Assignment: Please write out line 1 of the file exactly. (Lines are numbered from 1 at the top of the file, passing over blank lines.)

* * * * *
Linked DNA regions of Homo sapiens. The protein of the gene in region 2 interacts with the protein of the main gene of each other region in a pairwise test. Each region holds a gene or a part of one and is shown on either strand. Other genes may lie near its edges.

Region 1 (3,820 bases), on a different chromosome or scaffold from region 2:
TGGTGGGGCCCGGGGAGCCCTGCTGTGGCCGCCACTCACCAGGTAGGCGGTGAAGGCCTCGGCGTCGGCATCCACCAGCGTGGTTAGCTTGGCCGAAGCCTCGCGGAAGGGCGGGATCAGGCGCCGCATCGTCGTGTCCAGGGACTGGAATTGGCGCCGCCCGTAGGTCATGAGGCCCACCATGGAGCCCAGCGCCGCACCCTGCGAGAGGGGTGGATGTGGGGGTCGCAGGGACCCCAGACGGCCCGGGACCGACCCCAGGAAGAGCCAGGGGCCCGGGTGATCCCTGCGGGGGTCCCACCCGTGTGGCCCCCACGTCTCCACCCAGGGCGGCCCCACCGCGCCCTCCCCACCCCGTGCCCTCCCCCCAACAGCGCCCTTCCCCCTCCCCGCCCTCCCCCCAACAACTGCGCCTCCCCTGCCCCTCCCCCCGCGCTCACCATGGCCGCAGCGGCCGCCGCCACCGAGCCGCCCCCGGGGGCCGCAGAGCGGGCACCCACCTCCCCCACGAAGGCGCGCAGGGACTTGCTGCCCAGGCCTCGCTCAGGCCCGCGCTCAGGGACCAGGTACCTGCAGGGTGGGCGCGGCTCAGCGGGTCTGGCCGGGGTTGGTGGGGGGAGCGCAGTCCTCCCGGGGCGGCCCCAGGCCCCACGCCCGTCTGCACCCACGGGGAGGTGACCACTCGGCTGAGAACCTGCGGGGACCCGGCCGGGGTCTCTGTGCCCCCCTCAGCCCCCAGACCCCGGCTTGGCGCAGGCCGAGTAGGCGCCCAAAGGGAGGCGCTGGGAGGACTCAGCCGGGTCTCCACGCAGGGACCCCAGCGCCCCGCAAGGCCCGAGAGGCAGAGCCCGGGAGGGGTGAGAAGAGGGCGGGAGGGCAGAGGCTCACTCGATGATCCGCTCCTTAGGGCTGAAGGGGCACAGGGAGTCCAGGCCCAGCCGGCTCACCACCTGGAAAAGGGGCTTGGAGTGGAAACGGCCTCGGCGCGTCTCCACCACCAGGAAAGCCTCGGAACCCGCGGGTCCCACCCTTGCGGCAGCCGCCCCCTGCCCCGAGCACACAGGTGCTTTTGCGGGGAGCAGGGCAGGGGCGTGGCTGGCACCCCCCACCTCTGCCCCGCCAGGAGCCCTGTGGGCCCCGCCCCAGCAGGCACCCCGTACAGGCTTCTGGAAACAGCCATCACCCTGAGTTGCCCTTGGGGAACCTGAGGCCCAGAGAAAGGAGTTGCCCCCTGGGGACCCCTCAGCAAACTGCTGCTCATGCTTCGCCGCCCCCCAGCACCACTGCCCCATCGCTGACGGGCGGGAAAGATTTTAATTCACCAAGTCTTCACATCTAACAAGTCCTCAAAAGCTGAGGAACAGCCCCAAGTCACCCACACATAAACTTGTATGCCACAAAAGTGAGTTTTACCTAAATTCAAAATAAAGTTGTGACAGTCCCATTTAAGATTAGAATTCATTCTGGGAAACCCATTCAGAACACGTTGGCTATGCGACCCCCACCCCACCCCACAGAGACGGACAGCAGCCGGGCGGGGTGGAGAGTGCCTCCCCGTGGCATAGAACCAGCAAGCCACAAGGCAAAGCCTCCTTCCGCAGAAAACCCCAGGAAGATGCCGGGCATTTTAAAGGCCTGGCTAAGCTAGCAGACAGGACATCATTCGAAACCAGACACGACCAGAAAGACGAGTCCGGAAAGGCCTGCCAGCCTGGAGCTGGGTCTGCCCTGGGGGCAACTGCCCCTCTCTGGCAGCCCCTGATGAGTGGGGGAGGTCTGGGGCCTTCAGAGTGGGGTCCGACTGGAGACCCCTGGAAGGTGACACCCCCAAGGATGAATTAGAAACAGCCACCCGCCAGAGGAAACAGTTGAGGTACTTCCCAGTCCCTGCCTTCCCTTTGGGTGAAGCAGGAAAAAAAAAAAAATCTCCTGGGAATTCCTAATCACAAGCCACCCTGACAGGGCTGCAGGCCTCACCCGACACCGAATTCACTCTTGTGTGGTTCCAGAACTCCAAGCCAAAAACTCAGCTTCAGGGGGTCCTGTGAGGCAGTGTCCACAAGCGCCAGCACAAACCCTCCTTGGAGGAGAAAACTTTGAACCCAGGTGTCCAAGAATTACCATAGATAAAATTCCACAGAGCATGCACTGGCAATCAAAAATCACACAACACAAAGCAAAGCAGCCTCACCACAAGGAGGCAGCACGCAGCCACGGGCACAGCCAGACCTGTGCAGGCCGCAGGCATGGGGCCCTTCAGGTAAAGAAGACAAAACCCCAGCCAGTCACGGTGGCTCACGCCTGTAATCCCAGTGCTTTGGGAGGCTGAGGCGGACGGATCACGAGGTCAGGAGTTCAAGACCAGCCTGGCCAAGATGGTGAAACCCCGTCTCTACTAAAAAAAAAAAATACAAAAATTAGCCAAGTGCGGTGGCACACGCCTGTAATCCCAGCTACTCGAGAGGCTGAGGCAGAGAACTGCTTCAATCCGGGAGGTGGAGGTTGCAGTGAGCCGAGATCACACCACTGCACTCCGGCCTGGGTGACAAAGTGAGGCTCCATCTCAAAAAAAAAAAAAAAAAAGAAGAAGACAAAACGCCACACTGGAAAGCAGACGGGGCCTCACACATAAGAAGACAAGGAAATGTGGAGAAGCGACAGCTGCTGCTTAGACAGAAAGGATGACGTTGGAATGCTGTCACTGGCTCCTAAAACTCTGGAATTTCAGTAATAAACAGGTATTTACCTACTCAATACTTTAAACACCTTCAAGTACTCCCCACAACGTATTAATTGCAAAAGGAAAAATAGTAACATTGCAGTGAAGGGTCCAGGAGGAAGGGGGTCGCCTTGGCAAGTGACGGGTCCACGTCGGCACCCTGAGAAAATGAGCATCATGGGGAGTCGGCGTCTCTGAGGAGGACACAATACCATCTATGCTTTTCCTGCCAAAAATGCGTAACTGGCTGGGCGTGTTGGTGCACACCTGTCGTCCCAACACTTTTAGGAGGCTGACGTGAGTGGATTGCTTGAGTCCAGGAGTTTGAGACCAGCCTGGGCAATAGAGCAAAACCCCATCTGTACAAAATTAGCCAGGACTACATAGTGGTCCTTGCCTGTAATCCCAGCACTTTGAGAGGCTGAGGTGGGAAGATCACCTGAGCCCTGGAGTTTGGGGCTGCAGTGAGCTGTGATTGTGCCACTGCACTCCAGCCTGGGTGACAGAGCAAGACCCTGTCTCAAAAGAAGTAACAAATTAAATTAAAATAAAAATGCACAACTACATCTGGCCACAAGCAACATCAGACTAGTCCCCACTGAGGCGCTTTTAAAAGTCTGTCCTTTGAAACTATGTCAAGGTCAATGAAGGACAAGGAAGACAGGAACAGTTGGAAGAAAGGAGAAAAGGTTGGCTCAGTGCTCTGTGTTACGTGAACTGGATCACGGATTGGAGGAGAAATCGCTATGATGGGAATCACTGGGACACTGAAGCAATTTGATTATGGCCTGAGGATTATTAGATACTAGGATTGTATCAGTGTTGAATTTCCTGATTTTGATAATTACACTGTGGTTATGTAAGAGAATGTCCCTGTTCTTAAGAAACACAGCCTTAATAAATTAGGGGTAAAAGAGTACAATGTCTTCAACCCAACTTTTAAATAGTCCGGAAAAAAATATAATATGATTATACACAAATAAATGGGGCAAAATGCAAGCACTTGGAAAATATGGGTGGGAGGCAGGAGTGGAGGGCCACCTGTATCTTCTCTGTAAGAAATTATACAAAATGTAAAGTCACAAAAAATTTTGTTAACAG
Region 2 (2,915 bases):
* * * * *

Linked DNA regions of Homo sapiens. The protein of the gene in region 2 interacts with the protein of the main gene of each other region in a pairwise test. Each region holds a gene or a part of one and is shown on either strand. Other genes may lie near its edges.